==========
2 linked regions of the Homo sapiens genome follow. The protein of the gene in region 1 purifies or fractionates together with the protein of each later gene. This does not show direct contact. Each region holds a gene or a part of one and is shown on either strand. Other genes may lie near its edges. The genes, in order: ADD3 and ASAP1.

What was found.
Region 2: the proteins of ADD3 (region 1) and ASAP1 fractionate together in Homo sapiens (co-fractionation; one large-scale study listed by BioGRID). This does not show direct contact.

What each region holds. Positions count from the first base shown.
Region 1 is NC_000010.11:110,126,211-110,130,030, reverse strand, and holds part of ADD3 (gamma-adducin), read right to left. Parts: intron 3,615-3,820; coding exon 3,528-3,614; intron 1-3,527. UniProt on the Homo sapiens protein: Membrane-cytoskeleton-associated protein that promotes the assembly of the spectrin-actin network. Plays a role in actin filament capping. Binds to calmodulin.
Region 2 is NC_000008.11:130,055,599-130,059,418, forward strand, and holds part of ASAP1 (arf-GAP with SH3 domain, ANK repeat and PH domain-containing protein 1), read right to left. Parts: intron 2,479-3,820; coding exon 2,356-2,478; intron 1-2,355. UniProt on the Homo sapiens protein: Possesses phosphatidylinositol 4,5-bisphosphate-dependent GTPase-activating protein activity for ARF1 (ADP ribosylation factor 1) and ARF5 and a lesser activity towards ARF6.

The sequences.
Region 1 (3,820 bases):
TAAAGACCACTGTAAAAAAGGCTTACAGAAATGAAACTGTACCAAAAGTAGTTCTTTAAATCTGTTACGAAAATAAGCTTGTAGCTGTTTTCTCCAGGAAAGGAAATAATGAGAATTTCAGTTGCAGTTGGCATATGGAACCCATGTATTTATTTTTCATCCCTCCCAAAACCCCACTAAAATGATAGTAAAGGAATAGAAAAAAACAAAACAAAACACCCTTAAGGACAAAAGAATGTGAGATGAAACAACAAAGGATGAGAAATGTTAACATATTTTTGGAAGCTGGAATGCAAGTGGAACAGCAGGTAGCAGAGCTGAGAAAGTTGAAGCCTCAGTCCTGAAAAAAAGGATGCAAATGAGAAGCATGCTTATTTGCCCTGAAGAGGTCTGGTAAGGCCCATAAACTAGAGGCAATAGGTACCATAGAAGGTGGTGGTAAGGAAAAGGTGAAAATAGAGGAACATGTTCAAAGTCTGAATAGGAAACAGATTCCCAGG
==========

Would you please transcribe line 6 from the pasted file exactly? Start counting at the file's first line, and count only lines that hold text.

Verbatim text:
Region 2 is NC_000008.11:130,055,599-130,059,418, forward strand, and holds part of ASAP1 (arf-GAP with SH3 domain, ANK repeat and PH domain-containing protein 1), read right to left. Parts: intron 2,479-3,820; coding exon 2,356-2,478; intron 1-2,355. UniProt on the Homo sapiens protein: Possesses phosphatidylinositol 4,5-bisphosphate-dependent GTPase-activating protein activity for ARF1 (ADP ribosylation factor 1) and ARF5 and a lesser activity towards ARF6.